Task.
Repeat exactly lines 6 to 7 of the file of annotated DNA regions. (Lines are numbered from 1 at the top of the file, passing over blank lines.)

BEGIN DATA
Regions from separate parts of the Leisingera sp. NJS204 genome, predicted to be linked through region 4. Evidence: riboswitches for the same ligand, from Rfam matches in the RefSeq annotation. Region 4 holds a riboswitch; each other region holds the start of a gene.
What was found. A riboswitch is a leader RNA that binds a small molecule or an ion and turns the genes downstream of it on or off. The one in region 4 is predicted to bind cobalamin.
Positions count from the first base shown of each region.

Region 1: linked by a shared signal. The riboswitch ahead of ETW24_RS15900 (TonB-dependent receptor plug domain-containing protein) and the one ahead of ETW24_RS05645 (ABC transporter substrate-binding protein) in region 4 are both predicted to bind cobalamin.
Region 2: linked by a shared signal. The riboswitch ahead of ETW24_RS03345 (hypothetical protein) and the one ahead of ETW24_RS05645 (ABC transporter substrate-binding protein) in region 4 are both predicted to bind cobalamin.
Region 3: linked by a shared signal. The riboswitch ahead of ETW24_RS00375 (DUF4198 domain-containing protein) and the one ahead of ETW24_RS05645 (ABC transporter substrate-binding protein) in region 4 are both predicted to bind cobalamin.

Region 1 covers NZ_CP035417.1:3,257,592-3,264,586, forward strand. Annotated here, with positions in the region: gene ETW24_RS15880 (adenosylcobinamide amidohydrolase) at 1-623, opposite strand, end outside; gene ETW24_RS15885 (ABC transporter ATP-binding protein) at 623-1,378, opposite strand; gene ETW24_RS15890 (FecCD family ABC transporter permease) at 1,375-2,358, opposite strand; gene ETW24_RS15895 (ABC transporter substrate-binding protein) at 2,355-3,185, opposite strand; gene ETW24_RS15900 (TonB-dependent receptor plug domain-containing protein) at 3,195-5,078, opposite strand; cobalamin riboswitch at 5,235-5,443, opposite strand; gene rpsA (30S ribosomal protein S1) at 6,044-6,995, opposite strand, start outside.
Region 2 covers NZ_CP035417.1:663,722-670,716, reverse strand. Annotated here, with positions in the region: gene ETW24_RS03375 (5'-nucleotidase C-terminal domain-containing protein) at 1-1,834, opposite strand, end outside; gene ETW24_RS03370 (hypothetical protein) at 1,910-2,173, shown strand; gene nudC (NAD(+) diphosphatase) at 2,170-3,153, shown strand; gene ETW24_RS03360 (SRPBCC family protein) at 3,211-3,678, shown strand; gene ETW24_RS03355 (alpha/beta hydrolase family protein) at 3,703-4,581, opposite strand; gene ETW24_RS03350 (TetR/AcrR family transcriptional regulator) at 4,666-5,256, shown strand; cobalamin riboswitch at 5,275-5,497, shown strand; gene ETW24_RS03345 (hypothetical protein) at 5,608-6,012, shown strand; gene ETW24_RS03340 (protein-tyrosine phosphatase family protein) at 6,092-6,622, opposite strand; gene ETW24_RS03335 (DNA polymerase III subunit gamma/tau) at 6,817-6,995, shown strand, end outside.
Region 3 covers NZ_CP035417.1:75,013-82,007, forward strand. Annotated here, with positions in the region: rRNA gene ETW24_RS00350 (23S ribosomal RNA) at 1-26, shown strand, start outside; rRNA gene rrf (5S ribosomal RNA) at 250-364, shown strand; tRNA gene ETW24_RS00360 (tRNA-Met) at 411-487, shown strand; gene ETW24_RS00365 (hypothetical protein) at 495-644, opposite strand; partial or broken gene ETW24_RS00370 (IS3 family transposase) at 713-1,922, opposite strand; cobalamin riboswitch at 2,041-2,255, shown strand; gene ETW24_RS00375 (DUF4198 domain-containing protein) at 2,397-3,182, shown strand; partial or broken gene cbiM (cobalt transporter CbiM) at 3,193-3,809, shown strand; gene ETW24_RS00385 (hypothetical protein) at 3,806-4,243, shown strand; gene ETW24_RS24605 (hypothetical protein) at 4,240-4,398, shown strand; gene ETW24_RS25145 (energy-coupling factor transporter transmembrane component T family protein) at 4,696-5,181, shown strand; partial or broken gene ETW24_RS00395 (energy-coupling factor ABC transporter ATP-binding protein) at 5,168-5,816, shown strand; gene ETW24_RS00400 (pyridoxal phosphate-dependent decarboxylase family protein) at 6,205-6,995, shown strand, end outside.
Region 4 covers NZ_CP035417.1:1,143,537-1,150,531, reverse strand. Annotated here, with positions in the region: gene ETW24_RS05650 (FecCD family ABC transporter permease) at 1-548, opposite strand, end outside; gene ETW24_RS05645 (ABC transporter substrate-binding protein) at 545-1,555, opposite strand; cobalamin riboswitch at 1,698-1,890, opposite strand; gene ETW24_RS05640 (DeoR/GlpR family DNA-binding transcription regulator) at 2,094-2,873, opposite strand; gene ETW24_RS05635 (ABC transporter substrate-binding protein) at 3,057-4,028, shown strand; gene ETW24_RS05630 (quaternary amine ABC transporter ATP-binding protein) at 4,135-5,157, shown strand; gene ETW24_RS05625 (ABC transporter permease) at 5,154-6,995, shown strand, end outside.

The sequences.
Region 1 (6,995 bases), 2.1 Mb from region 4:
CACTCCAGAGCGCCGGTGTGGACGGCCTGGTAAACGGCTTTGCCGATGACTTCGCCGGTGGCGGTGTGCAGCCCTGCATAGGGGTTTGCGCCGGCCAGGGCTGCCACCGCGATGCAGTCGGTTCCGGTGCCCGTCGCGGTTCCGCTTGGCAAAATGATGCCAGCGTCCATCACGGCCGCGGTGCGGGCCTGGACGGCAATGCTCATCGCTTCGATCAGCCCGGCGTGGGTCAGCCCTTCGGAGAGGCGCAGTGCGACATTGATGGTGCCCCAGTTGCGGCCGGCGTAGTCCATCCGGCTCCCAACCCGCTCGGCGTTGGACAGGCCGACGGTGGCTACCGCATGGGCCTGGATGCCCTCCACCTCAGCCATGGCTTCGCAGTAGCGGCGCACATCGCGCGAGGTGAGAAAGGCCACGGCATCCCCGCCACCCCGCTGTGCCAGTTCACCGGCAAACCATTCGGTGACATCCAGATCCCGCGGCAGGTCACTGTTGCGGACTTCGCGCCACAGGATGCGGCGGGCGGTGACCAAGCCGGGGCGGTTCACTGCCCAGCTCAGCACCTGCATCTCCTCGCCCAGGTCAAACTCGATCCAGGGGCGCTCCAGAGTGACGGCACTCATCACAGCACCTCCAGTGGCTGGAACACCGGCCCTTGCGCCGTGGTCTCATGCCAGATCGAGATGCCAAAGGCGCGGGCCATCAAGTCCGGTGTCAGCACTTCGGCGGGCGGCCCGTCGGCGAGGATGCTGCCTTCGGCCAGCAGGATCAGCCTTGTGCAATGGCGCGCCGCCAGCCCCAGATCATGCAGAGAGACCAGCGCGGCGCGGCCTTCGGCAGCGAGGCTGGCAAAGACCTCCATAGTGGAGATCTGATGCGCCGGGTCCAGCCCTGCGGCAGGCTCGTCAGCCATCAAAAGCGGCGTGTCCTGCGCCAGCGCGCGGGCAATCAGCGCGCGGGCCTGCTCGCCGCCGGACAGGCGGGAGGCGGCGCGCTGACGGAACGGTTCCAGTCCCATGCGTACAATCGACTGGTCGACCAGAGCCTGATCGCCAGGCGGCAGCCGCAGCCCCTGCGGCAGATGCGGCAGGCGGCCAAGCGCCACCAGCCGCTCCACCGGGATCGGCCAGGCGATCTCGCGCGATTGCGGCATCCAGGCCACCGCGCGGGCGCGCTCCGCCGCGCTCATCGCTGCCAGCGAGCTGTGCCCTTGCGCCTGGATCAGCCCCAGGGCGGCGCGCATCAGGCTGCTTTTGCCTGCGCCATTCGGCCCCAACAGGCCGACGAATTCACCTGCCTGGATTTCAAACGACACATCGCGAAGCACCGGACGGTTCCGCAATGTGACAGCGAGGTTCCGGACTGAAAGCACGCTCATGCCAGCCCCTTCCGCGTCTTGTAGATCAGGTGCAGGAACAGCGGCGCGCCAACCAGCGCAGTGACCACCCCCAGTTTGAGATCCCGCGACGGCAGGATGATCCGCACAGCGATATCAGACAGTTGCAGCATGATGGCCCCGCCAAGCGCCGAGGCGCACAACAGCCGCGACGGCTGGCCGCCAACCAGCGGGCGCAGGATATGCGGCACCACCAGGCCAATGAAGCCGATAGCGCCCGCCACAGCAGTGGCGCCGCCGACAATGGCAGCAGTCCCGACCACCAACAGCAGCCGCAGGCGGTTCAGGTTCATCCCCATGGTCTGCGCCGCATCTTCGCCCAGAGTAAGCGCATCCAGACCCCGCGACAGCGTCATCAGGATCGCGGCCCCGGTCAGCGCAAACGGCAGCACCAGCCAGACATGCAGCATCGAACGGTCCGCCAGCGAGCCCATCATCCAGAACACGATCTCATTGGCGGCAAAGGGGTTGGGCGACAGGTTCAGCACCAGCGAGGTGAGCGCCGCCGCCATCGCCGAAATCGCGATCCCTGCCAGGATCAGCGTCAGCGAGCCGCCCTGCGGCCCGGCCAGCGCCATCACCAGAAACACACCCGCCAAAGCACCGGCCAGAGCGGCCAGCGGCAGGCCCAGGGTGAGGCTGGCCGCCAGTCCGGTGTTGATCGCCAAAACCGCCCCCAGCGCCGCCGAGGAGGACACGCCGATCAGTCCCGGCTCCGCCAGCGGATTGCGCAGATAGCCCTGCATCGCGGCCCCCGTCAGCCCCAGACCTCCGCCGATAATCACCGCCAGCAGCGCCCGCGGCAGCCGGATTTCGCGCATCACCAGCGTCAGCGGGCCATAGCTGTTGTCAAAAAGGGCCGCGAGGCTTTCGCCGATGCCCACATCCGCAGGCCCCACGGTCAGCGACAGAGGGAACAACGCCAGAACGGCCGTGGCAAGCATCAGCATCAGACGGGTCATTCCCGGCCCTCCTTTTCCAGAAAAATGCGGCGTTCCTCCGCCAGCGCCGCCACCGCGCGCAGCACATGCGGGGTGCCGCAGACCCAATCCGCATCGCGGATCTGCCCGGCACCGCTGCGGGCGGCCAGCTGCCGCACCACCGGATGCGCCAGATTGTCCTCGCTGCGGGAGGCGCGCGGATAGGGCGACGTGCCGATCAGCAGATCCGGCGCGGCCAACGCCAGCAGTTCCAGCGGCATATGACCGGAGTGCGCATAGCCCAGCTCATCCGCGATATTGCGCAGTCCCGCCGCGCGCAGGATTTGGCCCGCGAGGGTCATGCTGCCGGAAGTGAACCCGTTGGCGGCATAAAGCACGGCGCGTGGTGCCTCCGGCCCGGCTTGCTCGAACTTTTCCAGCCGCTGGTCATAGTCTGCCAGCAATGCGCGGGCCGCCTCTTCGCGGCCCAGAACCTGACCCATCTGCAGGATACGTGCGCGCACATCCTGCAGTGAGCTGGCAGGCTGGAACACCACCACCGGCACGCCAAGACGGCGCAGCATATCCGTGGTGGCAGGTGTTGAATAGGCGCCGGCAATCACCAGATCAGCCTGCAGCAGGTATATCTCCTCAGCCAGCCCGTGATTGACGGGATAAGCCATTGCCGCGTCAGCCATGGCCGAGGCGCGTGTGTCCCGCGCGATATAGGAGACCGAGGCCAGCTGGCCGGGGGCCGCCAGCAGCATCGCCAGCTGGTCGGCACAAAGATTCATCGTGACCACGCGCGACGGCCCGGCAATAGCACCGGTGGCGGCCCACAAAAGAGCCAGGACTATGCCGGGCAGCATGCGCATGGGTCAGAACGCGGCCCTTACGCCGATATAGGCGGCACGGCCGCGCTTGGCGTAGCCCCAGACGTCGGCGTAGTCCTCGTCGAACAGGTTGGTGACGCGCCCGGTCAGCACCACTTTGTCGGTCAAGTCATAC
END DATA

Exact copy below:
Region 3: linked by a shared signal. The riboswitch ahead of ETW24_RS00375 (DUF4198 domain-containing protein) and the one ahead of ETW24_RS05645 (ABC transporter substrate-binding protein) in region 4 are both predicted to bind cobalamin.

Region 1 covers NZ_CP035417.1:3,257,592-3,264,586, forward strand. Annotated here, with positions in the region: gene ETW24_RS15880 (adenosylcobinamide amidohydrolase) at 1-623, opposite strand, end outside; gene ETW24_RS15885 (ABC transporter ATP-binding protein) at 623-1,378, opposite strand; gene ETW24_RS15890 (FecCD family ABC transporter permease) at 1,375-2,358, opposite strand; gene ETW24_RS15895 (ABC transporter substrate-binding protein) at 2,355-3,185, opposite strand; gene ETW24_RS15900 (TonB-dependent receptor plug domain-containing protein) at 3,195-5,078, opposite strand; cobalamin riboswitch at 5,235-5,443, opposite strand; gene rpsA (30S ribosomal protein S1) at 6,044-6,995, opposite strand, start outside.